But Alex warns that learning is incremental, and that anyone thinking they’re going to sit and read or watch something for three hours is setting themselves up for failure.
“You don’t learn anything in the beginning … you think you learn at training or classes but you’re not learning anything there, all you’re doing is recording … you’re learning when you sleep. You strengthen those synapses when you sleep.”
That’s why it’s important to give yourself time to reflect. To being with you’re just taking things in, you’re just processing it. You need the time to reflect in order for your brain to retain the new information.
Motivation is also a key factor in learning. “If you’re not engaged then you’re not focused and you can’t learn.” If you’re thinking about learning something new, whether it’s software development, how to use a new platform, how to make videos, motivation has to be there or you simply won’t learn.
If you’re not motivated then you’ll have doubting thoughts. Why am I learning this? Why am I putting in this much work? What am I gaining from this. Alex says that your have to get out of your head and start engaging with the material. “You can’t think like that. You have to think “this is relevant to me” and then act. Start reading or talking to people or whatever works for you.”
Where do you go for learning resources?
“I still encounter people who want to learn, but don’t search … they’re waiting for the information to come to them.” Alex told us that in this day and age, there are so many resources out there for you to search through and find what you need, there really is no excuse.
“YouTube is awesome. One of the best things that happened for learning.” But Alex warns that one of the critical skills needed by anyone who is learning i s the ability to research properly. How to search through available resources and identify the ones that are good quality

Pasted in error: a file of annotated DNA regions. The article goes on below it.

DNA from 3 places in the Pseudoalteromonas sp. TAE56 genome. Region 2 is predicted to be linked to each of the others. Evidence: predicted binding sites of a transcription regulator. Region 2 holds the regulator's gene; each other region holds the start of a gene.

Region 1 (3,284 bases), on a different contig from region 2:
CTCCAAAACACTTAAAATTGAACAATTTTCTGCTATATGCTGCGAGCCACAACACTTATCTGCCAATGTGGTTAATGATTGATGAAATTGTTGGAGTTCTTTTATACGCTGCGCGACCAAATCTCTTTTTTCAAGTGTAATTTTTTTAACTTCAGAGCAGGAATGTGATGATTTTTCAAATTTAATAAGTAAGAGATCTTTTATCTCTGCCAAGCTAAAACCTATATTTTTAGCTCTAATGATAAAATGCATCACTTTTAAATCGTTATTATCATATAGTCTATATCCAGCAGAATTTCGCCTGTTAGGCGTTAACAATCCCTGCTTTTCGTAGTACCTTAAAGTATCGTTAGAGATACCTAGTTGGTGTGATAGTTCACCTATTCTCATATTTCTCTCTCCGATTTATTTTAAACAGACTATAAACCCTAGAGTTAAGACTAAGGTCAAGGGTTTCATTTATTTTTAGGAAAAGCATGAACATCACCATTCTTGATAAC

If you want to learn about home improvement, there are thousands of videos available to you on YouTube. But you have to be able to search through them efficiently, in order to find the right video that fits your particular situation.
Be cautious about where you get your resources from.
“You have to be careful where you go, because you can get wrong information. And then you’ll have a problem, because you’ve learnt the wrong information and you’ve gone off in the wrong direction.”
We all know that appearing at the top of a Google search is no mark of value or quality. Content can be optimised to appear ahead of all other content. It doesn’t mean that content is necessarily the best, it just means it has the best SEO and hit all the right keywords.
“I follow Google Scholar, instead of doing a Google search. Because with Google you get you anybody and their mother. Somebody writes a blog with no credentials, and it can still make it to the top page of results. Go to google scholar and you’re going to get academic papers.”
Organizational teaching – how to teach someone who’s learning for their job
We know that motivation plays a crucial role in learning. But so much training is done because organisations require their staff to complete certain courses. How do you go about teaching people who are only learning because their company told them to?
Alex believes Robert Gagné laid it out best in his “Conditions Of Learning”.
- Grab their attention
- Make them understand the relevance
- Emphasise the aesthetics
“I’ve got to grab your attention to begin with, then I have to make you understand the importance of what it is you’re going to face.”
Whilst the course might be mandated by an organisation, it still holds a lot of value for everyone taking it. You need to communicate that value to them.